We recommend our Food Poisoning Recovery IV for this, and can also send our doctor to the booking if needed. Medications such as anti-nausea, painkillers and/or stomach protectors can be added to the IV to help relieve those symptoms faster. Post-IV, oral rehydration for maintenance of fluids and electrolytes should still be administered9. If, after the advised course of treatment symptoms continue to worsen or any altered mental state occurs, a visit to the emergency department is recommended.
1.Chow CM, Leung AK, Hon KL. Acute gastroenteritis: from guidelines to real life. Clin Exp
Gastroenterol. 2010 Jul 15;3:97–112.
2.Publishing HH. Gastroenteritis In Adults [Internet]. Harvard Health. [cited 2019 May 2].
Available from: https://www.health.harvard.edu/a_to_z/gastroenteritis-in-adults-a-to-z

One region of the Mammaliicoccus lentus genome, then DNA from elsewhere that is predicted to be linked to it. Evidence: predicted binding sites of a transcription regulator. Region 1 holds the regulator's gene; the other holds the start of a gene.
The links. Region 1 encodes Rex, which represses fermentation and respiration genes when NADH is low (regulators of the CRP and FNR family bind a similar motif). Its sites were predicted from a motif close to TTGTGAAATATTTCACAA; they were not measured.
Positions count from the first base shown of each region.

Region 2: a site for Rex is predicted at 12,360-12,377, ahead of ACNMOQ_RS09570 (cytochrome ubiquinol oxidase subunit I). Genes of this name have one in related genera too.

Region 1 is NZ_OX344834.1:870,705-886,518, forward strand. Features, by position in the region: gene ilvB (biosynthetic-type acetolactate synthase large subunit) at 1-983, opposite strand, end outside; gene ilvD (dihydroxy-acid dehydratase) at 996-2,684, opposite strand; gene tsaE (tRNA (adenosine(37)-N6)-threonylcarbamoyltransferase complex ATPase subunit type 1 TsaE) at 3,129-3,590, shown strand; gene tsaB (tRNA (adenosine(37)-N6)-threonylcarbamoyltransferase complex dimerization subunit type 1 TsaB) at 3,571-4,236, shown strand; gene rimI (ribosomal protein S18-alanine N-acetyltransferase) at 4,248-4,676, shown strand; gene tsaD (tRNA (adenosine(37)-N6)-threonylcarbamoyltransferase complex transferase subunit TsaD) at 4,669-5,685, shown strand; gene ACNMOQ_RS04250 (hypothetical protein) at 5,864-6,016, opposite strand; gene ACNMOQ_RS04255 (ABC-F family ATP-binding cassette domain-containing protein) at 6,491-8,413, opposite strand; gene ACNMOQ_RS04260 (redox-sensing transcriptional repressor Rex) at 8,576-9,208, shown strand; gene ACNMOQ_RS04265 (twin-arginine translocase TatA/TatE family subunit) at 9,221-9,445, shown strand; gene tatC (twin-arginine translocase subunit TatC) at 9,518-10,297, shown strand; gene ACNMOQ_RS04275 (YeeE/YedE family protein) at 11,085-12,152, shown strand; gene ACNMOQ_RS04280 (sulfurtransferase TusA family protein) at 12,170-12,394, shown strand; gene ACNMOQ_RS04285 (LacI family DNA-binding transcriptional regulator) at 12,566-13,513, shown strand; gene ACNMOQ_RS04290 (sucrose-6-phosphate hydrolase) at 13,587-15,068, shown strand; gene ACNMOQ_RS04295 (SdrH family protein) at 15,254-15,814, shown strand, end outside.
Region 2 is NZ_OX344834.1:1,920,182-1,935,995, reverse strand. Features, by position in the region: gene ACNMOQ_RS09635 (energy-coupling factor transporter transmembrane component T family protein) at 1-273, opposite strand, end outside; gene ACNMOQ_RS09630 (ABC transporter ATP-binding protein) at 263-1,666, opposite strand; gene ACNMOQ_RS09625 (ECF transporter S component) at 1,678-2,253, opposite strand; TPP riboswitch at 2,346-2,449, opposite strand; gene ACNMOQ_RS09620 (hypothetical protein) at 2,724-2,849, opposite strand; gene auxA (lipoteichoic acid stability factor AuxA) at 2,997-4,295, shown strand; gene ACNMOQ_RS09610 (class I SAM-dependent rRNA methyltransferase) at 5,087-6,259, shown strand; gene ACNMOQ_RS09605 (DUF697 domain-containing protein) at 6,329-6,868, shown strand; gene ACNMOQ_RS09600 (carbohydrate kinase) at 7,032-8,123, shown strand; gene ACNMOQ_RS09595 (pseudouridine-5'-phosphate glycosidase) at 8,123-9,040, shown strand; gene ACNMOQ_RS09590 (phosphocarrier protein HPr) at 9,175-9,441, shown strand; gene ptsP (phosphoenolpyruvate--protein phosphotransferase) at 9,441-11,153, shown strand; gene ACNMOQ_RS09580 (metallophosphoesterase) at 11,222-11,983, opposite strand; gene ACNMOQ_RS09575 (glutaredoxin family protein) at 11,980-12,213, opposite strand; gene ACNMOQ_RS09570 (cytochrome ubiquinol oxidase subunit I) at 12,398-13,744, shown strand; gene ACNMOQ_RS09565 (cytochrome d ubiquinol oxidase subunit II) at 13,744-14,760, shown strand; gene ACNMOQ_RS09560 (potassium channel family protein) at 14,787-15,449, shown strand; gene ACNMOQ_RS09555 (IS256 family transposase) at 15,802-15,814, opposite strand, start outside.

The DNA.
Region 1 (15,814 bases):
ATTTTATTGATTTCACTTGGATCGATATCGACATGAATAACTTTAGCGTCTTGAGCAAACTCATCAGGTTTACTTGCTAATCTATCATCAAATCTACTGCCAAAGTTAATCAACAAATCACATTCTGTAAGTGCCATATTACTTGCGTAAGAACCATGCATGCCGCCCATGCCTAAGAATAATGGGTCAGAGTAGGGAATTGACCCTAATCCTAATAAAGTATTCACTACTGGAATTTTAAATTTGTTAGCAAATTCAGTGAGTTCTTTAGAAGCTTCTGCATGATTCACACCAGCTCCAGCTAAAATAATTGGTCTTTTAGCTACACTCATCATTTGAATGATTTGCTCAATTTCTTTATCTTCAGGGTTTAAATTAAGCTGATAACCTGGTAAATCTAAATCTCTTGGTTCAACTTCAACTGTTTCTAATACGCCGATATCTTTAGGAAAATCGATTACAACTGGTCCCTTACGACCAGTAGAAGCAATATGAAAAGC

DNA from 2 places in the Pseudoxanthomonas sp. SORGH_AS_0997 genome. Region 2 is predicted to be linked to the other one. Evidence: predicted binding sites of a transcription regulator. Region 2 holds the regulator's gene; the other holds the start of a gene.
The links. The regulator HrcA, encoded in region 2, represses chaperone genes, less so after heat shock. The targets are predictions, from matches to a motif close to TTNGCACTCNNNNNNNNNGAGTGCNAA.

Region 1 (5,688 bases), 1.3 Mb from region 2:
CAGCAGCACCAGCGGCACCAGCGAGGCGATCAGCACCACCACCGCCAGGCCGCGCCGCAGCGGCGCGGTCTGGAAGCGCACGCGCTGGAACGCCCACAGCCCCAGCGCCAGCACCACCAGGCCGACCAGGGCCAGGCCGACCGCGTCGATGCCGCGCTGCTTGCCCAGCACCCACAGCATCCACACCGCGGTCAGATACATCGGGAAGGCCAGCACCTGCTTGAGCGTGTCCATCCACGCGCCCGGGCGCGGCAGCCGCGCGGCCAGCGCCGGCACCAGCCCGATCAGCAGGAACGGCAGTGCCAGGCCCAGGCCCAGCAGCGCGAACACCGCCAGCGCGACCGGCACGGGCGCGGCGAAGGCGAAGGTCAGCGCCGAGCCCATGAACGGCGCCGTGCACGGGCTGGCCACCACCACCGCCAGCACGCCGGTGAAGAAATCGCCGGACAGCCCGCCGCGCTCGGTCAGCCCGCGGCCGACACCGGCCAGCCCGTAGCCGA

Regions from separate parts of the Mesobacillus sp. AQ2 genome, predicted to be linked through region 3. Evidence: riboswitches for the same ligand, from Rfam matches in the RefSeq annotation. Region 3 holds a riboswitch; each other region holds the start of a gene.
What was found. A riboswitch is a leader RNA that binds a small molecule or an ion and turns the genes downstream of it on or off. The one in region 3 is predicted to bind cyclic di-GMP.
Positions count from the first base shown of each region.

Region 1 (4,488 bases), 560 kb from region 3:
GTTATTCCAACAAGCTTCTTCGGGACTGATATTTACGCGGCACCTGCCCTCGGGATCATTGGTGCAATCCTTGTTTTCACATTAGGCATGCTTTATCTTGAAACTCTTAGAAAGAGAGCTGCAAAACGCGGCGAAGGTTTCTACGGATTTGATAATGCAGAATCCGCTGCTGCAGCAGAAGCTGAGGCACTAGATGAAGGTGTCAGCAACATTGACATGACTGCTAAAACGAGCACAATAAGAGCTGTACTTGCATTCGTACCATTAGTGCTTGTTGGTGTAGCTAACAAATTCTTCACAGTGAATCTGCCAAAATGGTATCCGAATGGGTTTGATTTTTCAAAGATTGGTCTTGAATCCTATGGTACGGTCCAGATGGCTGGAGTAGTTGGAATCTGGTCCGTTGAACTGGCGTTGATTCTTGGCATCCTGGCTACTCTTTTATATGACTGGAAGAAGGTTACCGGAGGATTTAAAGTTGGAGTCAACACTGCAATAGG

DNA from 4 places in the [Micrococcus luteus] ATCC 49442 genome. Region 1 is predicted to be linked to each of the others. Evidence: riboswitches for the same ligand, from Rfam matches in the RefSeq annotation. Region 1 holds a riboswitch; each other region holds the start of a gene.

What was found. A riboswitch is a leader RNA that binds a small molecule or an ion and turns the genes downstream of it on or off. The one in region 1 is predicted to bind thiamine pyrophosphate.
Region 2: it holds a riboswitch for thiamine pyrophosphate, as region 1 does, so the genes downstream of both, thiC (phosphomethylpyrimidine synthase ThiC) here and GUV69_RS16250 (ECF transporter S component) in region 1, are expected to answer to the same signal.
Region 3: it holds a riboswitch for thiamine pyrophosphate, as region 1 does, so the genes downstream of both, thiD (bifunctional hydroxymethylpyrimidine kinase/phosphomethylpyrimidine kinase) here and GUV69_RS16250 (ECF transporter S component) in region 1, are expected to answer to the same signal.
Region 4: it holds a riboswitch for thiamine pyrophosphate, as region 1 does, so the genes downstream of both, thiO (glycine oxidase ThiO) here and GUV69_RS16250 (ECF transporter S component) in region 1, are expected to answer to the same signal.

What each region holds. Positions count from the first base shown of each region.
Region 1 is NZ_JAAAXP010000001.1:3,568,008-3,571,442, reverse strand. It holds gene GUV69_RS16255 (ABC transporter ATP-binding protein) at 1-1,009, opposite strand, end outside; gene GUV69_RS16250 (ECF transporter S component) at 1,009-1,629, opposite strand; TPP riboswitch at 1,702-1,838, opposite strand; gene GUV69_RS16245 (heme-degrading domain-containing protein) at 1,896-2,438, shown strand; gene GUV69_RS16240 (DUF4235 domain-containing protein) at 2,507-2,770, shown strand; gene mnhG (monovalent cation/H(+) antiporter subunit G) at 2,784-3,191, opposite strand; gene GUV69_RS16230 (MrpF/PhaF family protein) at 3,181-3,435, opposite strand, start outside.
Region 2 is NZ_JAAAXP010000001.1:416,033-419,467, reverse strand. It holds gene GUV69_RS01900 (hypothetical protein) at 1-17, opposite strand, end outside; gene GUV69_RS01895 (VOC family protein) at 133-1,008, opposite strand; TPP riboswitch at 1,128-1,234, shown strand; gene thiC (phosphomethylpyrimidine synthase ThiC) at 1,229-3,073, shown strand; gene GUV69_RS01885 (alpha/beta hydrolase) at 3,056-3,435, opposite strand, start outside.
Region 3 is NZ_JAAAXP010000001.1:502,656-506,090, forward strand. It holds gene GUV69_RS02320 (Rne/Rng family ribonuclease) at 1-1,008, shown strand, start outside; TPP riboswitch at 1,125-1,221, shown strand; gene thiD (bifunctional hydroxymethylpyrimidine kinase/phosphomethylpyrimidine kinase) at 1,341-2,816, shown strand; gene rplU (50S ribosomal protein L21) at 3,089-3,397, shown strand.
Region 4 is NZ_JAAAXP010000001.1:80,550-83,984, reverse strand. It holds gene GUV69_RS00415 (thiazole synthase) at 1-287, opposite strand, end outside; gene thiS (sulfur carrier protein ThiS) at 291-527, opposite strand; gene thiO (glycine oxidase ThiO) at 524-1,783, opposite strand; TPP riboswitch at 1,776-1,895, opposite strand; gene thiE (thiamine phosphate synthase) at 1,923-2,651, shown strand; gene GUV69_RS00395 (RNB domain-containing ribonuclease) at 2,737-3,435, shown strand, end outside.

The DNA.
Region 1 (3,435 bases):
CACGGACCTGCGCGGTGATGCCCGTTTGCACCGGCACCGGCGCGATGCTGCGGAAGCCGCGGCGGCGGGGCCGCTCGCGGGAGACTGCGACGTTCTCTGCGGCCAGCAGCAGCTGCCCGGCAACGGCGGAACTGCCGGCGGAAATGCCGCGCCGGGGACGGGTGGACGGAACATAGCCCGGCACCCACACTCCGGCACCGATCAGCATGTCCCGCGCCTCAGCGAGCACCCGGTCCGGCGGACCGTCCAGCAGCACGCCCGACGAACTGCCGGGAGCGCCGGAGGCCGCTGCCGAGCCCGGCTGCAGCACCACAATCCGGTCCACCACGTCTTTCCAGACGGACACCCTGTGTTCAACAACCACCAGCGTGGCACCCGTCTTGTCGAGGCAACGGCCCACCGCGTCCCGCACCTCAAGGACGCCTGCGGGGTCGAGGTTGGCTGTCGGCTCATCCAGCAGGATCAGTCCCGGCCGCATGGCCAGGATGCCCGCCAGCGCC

3. Barr W, Smith A. Acute Diarrhea in Adults. Am Fam Physician. 2014;89(3):180–9.
4. Longo DL, editor. Harrison’s principles of internal medicine. 18th ed. New York: McGraw-Hill; 2012. 2 p.
5. CDC. Foodborne Illnesses and Germs [Internet]. Centers for Disease Control and
Prevention. 2018 [cited 2019 May 2]. Available from: https://www.cdc.gov/foodsafety/foodborne-germs.html
6. CDC. Signs and Symptoms of Food Poisoning [Internet]. Centers for Disease Control and Prevention. 2019 [cited 2019 May 2]. Available from: https://www.cdc.gov/foodsafety/symptoms.html
7. McFarland LV, Goh S. Are probiotics and prebiotics effective in the prevention of travellers’ diarrhea: A systematic review and meta-analysis. Travel Medicine and Infectious Disease. 2019 Jan;27:11–9.
8. Islam SU. Clinical Uses of Probiotics. Medicine. 2016 Feb;95(5):e2658.
9. Shane AL, Mody RK, Crump JA, Tarr PI, Steiner TS, Kotloff K, et al. 2017 Infectious Diseases Society of America Clinical Practice Guidelines for the Diagnosis and Management of Infectious Diarrhea. Clinical Infectious Diseases. 2017 Nov 29;65(12):e45–80.